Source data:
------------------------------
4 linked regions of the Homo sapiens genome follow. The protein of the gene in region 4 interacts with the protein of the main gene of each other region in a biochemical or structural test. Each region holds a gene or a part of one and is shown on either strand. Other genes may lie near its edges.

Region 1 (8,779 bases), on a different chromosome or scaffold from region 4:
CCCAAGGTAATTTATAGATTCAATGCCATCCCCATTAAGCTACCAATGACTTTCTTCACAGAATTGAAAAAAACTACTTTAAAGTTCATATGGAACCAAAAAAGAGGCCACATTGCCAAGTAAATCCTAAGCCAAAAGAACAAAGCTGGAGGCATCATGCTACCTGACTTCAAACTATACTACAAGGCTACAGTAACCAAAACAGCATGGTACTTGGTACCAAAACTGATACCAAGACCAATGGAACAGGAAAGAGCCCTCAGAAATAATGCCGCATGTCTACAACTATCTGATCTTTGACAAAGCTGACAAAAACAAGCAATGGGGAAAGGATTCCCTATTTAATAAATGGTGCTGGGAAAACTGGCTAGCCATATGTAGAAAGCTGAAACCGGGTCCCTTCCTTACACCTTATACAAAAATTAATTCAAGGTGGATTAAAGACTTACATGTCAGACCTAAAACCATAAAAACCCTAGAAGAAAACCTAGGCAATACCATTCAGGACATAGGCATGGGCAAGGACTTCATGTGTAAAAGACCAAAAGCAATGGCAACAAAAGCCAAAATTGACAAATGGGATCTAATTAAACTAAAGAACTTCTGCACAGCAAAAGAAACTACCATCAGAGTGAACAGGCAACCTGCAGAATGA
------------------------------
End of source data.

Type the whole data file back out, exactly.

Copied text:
4 linked regions of the Homo sapiens genome follow. The protein of the gene in region 4 interacts with the protein of the main gene of each other region in a biochemical or structural test. Each region holds a gene or a part of one and is shown on either strand. Other genes may lie near its edges.

Region 1 (8,779 bases), on a different chromosome or scaffold from region 4:
CCCAAGGTAATTTATAGATTCAATGCCATCCCCATTAAGCTACCAATGACTTTCTTCACAGAATTGAAAAAAACTACTTTAAAGTTCATATGGAACCAAAAAAGAGGCCACATTGCCAAGTAAATCCTAAGCCAAAAGAACAAAGCTGGAGGCATCATGCTACCTGACTTCAAACTATACTACAAGGCTACAGTAACCAAAACAGCATGGTACTTGGTACCAAAACTGATACCAAGACCAATGGAACAGGAAAGAGCCCTCAGAAATAATGCCGCATGTCTACAACTATCTGATCTTTGACAAAGCTGACAAAAACAAGCAATGGGGAAAGGATTCCCTATTTAATAAATGGTGCTGGGAAAACTGGCTAGCCATATGTAGAAAGCTGAAACCGGGTCCCTTCCTTACACCTTATACAAAAATTAATTCAAGGTGGATTAAAGACTTACATGTCAGACCTAAAACCATAAAAACCCTAGAAGAAAACCTAGGCAATACCATTCAGGACATAGGCATGGGCAAGGACTTCATGTGTAAAAGACCAAAAGCAATGGCAACAAAAGCCAAAATTGACAAATGGGATCTAATTAAACTAAAGAACTTCTGCACAGCAAAAGAAACTACCATCAGAGTGAACAGGCAACCTGCAGAATGA